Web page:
Cholesterol Is Not Bad For Your Health Anymore, So Eat All The Eggs You Want, Breakfast Lovers

Everything you know about your diet is a lie, and in the best way possible — according to the Department of Health and Human Services and the Department of Agriculture, who jointly publish the "Dietary Guidelines for Americans" once every five years, cholesterol is not bad for you, so eat all the eggs and butter you want. Well, not quite all you want, but more than you were previously allotted under past recommendations. In fact, according to the new guidelines, breakfast lovers everywhere have new cause for celebration, as eggs, butter, and coffee have all been deemed relatively good for you. But drink your coffee black, or at the very last, sans sugar, and don't forget your florentine with that eggs benedict.

In a move that represents a major shift in health policy, health experts and doctors are now saying that the American disdain for saturated fat and cholesterol has actually contributed to the obesity epidemic, as it has driven consumers towards sugar-rich foods. Not only is the sugar bad for you in and of itself, but overconsumption also leads to increased hunger due to quick spikes in your metabolism, which makes you eat more than you would otherwise. So while cholesterol is no longer being vilified, sugar remains at the top of the list of things to avoid — sorry dessert fans.

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According to the latest report, cholesterol that comes from foods like eggs, shrimp, lobster, and butter, is "not considered a nutrient of concern for overconsumption." In fact, researchers now say that science "shows no appreciable relationship" between cardiovascular disease and your cholesterol intake, undoing years of no-egg-yolk lessons that have drilled into the millennial, egg-white-worshipping mind. While the committee does not specify how much cholesterol is enough (or too much, for that matter), suffice it to say that you no longer need to avoid cracking that extra egg into your morning scramble.

Of course, the caveat remains in that there is a directly proportional relationship between foods that are high in cholesterol and foods that are high in saturated fat. And despite the change in tune regarding the former, the latter is still to be avoided, even more so than before, in fact. In 2010, the panel advised that saturated fats comprise 10 percent of your daily caloric intake, but now, experts have reduced this number to just 8 percent. Looks like you can have your cake, but you can't quite eat it.

However, to make up for this slight drawback, experts have some good news along a different vein. The panel has determined that not only is coffee not all that bad for you, but your morning cup of joe might also assist in prevention of heart disease and type 2 diabetes. While scientists are wary of overstating the benefits of any food (seeing as they seem to change their minds quite frequently on what is and isn't good for you), Cornell University nutritionist Tom Brenna, who contributed to the report, told Bloomberg, "I don’t want to get into implying coffee cures cancer, but there is no evidence for increased risk — if anything, [it's] the other way around." Seriously, breakfast for dinner every night.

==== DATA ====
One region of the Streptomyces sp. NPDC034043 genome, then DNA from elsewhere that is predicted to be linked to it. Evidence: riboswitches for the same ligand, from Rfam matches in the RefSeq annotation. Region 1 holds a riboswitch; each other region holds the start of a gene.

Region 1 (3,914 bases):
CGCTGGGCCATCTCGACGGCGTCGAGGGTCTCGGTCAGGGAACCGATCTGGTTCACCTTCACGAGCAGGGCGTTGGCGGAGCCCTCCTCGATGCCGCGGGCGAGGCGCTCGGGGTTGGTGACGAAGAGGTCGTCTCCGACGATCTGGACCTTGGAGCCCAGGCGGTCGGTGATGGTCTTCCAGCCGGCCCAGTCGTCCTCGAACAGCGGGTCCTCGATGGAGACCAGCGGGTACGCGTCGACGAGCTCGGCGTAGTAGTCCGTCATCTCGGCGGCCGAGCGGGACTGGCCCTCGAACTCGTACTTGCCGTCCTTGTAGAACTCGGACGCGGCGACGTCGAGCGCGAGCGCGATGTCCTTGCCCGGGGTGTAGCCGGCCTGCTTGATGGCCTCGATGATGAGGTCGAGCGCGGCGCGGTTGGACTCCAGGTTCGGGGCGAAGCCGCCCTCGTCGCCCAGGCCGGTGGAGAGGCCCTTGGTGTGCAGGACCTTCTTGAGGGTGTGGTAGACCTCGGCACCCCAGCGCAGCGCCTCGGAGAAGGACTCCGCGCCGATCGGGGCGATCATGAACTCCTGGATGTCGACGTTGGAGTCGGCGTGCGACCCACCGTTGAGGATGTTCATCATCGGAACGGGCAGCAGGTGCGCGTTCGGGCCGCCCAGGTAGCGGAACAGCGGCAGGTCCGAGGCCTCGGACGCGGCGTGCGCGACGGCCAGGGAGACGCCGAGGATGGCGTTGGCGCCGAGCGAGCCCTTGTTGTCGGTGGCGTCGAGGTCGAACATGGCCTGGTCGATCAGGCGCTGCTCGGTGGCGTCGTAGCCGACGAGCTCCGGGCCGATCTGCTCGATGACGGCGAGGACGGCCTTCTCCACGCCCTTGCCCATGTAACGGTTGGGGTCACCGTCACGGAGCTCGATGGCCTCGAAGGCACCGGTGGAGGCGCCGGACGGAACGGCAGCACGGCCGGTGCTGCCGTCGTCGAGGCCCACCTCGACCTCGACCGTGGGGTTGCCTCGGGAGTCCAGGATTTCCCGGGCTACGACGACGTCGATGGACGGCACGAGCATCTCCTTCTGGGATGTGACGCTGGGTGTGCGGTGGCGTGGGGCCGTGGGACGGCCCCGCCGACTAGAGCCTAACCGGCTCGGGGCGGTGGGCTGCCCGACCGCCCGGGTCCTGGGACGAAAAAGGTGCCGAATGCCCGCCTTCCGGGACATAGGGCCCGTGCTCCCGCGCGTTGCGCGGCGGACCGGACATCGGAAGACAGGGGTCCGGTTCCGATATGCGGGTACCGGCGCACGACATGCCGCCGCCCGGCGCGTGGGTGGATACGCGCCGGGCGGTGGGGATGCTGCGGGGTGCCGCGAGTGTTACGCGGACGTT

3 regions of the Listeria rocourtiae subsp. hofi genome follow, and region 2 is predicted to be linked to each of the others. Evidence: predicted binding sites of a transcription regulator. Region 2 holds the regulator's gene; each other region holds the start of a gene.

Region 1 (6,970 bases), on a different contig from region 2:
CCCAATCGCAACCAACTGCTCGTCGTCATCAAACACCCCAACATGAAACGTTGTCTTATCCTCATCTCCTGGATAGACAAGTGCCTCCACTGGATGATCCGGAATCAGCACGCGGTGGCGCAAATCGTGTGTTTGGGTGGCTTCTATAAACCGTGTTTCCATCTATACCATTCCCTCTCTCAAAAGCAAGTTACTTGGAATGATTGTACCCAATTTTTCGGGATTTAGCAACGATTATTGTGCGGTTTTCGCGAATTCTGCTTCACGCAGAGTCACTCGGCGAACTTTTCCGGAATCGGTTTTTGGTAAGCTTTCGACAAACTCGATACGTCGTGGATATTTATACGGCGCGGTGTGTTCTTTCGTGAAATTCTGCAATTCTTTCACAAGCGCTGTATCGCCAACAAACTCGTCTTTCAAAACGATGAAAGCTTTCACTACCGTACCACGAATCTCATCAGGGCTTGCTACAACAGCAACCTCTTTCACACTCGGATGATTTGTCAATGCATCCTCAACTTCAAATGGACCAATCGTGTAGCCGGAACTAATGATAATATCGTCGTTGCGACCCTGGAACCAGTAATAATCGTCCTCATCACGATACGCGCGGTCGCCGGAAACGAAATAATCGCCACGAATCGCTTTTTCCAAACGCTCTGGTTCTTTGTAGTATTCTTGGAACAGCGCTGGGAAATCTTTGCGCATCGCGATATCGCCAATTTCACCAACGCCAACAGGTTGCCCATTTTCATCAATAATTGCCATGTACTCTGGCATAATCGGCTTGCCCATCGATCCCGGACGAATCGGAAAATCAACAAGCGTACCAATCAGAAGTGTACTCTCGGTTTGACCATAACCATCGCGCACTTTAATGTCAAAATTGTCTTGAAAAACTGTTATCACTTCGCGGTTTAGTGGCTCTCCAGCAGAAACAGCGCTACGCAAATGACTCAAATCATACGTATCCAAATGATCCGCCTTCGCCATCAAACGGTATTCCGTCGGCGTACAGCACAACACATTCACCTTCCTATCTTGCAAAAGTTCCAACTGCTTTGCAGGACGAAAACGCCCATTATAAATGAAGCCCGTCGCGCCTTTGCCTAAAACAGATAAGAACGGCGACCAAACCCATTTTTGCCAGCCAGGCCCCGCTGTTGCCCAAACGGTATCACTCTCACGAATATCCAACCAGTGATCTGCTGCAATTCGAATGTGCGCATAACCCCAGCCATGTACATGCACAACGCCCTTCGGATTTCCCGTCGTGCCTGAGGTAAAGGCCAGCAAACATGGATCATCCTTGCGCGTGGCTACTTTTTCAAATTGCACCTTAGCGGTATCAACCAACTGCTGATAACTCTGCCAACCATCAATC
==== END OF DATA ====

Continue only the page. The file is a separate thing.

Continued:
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Unfortunately, if you're looking to the 571-page report for a detailed outline of what you should be eating to maintain a healthy weight, you'll have to look elsewhere. Despite its tome-like length, the report offers shockingly few exacting details when it comes to what you can and cannot eat. Instead, it simply reinforces some pretty basic health standards that we've all heard before. As though to be as vague as possible, the panel simply suggests diets that:

  • "are higher in vegetables, fruits, and whole grains;
  • include seafood and legumes;
  • are moderate in dairy products (with an emphasis on low- and non-fat dairy);
  • are moderate in alcohol;
  • are lower in meats (including red and processed meats);
  • are lower in sugar-sweetened foods and beverages; and
  • are lower in refined grains."

So surprise! Eating your vegetables is still good for you, while drinking excessively and eating lots of sugar and red meat still won't prolong your life. But as the panel points out, each individual reacts to diets differently, so unfortunately, there is no one-size-fits-all solution when it comes to maintaining your health and keeping a healthy weight. As such, the report avoids suggesting any drastic measures that would do away with entire food groups from consumption, saying, "no food groups need to be eliminated completely to improve sustainability outcomes."

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Still, there remains a distinct need to find a way to curb the ongoing obesity crisis in the United States. Barbara Millen, the chairwoman of the 2015 Dietary Guidelines Advisory Committee, noted:

About half of all American adults — 117 million individuals — have one or more preventable (emphasis hers) chronic diseases that relate to poor quality dietary patterns and physical inactivity, including cardiovascular diseases, hypertension, type 2 diabetes, and diet-related cancers. More than two-thirds of adults and nearly one-third of children and youth are overweight or obese. These devastating health problems have persisted for decades, strained U.S. health care costs, and focused the attention of our health care system on disease treatment rather than prevention. They call for bold action and sound, innovative solutions.

The good news, however, is that our healthiest age cohort in the United States is actually the 2 to 5-year-old group, suggesting that we have, at the very least, started our children on the right track for healthy diets. And now that eggs are back in, there's little reason for them to deviate, right?

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